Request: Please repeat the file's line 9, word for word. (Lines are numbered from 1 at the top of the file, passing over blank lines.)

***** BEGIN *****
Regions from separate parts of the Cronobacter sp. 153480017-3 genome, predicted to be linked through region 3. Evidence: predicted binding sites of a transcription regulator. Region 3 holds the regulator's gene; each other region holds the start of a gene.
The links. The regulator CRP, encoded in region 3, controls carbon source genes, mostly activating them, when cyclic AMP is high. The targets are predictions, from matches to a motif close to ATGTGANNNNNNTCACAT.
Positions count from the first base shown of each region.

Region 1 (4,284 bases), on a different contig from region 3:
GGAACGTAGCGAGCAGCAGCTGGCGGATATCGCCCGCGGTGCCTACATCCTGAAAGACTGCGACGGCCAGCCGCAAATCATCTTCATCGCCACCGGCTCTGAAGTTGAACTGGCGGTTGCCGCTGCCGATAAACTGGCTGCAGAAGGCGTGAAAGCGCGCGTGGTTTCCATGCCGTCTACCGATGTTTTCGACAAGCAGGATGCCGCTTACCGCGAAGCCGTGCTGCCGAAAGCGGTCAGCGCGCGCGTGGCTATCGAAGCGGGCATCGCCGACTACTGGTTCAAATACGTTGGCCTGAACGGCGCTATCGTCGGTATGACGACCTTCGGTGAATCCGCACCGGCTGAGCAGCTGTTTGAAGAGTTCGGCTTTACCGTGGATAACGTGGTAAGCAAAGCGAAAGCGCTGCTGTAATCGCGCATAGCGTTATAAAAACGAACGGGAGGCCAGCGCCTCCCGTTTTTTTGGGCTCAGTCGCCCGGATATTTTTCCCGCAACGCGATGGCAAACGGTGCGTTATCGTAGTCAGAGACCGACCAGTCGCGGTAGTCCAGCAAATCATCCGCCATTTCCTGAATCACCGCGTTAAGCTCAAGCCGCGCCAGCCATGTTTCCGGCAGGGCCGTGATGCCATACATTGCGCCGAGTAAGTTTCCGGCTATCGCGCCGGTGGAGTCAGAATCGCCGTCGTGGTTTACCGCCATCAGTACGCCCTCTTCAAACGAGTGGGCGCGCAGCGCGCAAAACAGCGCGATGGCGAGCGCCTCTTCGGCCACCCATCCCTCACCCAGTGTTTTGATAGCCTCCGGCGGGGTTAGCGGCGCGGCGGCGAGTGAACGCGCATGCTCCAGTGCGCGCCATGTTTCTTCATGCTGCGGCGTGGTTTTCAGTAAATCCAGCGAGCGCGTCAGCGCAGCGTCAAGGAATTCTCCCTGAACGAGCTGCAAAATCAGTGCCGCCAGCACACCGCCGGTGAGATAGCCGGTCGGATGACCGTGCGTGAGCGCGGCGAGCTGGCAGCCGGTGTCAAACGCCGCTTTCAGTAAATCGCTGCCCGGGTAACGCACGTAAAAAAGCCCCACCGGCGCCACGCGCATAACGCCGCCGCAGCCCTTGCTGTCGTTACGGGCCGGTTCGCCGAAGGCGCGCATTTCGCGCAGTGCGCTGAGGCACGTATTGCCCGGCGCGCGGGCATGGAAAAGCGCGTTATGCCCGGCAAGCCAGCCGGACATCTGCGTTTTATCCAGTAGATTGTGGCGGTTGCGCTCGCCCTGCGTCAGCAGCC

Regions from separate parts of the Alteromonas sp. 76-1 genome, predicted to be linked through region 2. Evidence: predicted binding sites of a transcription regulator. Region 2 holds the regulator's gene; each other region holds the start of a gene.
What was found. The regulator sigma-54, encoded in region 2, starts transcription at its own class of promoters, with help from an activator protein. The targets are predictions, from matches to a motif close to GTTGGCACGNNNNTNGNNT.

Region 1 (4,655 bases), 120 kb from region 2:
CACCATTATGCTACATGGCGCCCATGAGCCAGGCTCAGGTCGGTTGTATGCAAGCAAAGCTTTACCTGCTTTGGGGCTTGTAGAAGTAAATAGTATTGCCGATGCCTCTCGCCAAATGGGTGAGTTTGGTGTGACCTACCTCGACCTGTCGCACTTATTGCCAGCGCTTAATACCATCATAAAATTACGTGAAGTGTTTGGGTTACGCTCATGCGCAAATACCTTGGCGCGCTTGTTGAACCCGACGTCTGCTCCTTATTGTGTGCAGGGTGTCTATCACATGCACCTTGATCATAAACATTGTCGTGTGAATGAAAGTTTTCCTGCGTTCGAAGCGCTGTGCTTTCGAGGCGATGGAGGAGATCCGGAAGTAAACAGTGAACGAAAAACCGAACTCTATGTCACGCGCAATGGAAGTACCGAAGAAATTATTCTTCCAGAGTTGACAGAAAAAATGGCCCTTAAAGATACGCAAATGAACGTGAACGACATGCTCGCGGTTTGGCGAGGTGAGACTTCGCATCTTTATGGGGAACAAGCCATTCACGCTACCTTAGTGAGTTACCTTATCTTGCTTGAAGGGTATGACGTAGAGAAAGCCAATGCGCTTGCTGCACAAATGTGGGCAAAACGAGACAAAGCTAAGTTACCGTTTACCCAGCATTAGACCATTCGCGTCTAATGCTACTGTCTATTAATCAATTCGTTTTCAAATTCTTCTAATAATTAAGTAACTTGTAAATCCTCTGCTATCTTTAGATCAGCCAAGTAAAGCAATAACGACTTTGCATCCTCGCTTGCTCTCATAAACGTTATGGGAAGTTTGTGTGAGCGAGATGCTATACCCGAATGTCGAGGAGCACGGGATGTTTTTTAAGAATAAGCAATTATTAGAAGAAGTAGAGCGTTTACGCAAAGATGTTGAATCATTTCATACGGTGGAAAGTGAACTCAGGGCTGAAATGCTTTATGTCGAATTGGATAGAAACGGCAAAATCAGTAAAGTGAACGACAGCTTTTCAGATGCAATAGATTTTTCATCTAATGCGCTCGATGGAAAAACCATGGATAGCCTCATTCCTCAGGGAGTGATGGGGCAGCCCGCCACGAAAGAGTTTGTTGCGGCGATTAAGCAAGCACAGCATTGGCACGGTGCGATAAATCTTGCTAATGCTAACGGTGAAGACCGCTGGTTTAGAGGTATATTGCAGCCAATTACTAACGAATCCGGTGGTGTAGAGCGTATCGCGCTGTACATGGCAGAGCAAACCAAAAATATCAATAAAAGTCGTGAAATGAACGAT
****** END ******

CACCATTATGCTACATGGCGCCCATGAGCCAGGCTCAGGTCGGTTGTATGCAAGCAAAGCTTTACCTGCTTTGGGGCTTGTAGAAGTAAATAGTATTGCCGATGCCTCTCGCCAAATGGGTGAGTTTGGTGTGACCTACCTCGACCTGTCGCACTTATTGCCAGCGCTTAATACCATCATAAAATTACGTGAAGTGTTTGGGTTACGCTCATGCGCAAATACCTTGGCGCGCTTGTTGAACCCGACGTCTGCTCCTTATTGTGTGCAGGGTGTCTATCACATGCACCTTGATCATAAACATTGTCGTGTGAATGAAAGTTTTCCTGCGTTCGAAGCGCTGTGCTTTCGAGGCGATGGAGGAGATCCGGAAGTAAACAGTGAACGAAAAACCGAACTCTATGTCACGCGCAATGGAAGTACCGAAGAAATTATTCTTCCAGAGTTGACAGAAAAAATGGCCCTTAAAGATACGCAAATGAACGTGAACGACATGCTCGCGGTTTGGCGAGGTGAGACTTCGCATCTTTATGGGGAACAAGCCATTCACGCTACCTTAGTGAGTTACCTTATCTTGCTTGAAGGGTATGACGTAGAGAAAGCCAATGCGCTTGCTGCACAAATGTGGGCAAAACGAGACAAAGCTAAGTTACCGTTTACCCAGCATTAGACCATTCGCGTCTAATGCTACTGTCTATTAATCAATTCGTTTTCAAATTCTTCTAATAATTAAGTAACTTGTAAATCCTCTGCTATCTTTAGATCAGCCAAGTAAAGCAATAACGACTTTGCATCCTCGCTTGCTCTCATAAACGTTATGGGAAGTTTGTGTGAGCGAGATGCTATACCCGAATGTCGAGGAGCACGGGATGTTTTTTAAGAATAAGCAATTATTAGAAGAAGTAGAGCGTTTACGCAAAGATGTTGAATCATTTCATACGGTGGAAAGTGAACTCAGGGCTGAAATGCTTTATGTCGAATTGGATAGAAACGGCAAAATCAGTAAAGTGAACGACAGCTTTTCAGATGCAATAGATTTTTCATCTAATGCGCTCGATGGAAAAACCATGGATAGCCTCATTCCTCAGGGAGTGATGGGGCAGCCCGCCACGAAAGAGTTTGTTGCGGCGATTAAGCAAGCACAGCATTGGCACGGTGCGATAAATCTTGCTAATGCTAACGGTGAAGACCGCTGGTTTAGAGGTATATTGCAGCCAATTACTAACGAATCCGGTGGTGTAGAGCGTATCGCGCTGTACATGGCAGAGCAAACCAAAAATATCAATAAAAGTCGTGAAATGAACGAT